How Do We Repent (pt. 1) #197

Episode Handout

Acts 3:19, Luke 3:8-14

Luke 3:8-14 (KJV)

  1. Bring forth therefore fruits worthy of repentance, and begin not to say within yourselves, We have Abraham to our father: for I say unto you, That God is able of these stones to raise up children unto Abraham.
  2. And now also the axe is laid unto the root of the trees: every tree therefore which bringeth not forth good fruit is hewn down, and cast into the fire.
  3. And the people asked him, saying, What shall we do then?
  4. He answereth and saith unto them, He that hath two coats, let him impart to him that hath none; and he that hath meat, let him do likewise.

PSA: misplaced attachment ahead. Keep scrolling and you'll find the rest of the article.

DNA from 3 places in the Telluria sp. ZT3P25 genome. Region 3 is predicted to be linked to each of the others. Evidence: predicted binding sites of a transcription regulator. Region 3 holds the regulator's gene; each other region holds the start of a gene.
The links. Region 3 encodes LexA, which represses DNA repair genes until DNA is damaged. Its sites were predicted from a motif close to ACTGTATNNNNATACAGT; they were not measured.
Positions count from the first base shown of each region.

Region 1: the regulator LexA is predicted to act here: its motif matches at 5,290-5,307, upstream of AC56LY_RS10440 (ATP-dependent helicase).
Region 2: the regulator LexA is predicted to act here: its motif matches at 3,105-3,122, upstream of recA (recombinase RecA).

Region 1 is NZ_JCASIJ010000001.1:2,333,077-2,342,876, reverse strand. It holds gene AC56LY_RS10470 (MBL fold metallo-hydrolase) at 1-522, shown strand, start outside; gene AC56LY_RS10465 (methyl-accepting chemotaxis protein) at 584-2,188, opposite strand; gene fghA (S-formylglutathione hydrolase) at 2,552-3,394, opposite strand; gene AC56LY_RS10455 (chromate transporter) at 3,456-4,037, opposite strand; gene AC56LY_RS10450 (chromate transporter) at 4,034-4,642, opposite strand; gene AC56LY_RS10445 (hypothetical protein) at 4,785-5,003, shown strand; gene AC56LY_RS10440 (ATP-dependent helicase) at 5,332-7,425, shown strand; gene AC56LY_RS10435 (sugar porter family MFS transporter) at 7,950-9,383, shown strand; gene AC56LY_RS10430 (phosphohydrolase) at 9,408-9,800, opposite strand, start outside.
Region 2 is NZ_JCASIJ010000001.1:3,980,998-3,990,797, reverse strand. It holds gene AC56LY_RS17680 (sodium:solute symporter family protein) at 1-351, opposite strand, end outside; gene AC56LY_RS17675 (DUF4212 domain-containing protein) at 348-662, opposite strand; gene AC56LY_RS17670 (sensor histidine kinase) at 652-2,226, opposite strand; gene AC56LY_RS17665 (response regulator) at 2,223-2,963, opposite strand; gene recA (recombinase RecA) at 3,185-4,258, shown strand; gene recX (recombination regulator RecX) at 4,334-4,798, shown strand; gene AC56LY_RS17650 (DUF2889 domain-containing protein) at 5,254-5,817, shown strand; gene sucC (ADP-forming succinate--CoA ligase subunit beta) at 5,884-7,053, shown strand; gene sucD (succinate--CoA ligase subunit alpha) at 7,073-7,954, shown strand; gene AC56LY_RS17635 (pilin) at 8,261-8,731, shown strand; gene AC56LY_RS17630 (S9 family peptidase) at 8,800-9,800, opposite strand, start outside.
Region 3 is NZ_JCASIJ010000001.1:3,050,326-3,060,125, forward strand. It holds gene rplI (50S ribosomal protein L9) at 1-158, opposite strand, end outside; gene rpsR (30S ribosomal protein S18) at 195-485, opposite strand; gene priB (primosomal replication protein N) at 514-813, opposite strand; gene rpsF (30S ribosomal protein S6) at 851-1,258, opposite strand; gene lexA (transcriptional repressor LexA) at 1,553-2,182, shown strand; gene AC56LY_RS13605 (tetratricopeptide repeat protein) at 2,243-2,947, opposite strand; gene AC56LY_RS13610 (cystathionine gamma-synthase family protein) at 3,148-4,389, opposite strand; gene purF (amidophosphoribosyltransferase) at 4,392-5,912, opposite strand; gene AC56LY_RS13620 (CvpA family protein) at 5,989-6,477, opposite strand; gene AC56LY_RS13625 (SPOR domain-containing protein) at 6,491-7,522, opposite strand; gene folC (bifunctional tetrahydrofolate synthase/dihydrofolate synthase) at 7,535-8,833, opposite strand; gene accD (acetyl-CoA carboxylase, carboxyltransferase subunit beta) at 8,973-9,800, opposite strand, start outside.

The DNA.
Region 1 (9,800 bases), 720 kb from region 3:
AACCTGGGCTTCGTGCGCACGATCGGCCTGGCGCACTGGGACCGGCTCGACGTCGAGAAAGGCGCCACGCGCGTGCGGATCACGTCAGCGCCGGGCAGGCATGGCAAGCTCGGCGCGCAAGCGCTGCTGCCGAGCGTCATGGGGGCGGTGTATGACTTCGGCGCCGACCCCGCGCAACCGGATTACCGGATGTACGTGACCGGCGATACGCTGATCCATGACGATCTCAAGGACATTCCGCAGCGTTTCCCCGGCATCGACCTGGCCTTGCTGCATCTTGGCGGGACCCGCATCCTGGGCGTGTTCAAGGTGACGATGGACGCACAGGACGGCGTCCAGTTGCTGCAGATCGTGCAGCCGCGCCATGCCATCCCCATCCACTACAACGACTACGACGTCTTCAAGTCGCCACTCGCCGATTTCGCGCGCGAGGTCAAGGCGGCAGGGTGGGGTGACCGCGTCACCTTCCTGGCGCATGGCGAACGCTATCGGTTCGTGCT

5. Then came also publicans to be baptized, and said unto him, Master, what shall we do?
  6. And he said unto them, Exact no more than that which is appointed you.
  7. And the soldiers likewise demanded of him, saying, And what shall we do? And he said unto them, Do violence to no man, neither accuse any falsely; and be content with your wages.

Acts 3:19

  1. Repent ye therefore, and be converted, that your sins may be blotted out, when the times of refreshing shall come from the presence of the Lord.

Many understand the term repentance to mean “a turning from sin.” Regretting sin and turning from it are related to repentance, but are not the precise meaning of the word. In the Bible, the word repent means “to change one’s mind.” The Bible also tells us that true repentance will result in a change of actions (Luke 3:8–14; Acts 3:19). In summarizing his ministry, Paul declares, “I preached that they should repent and turn to God and demonstrate their repentance by their deeds” (Acts 26:20). The short biblical definition of repentance is “a change of mind that results in a change of action.”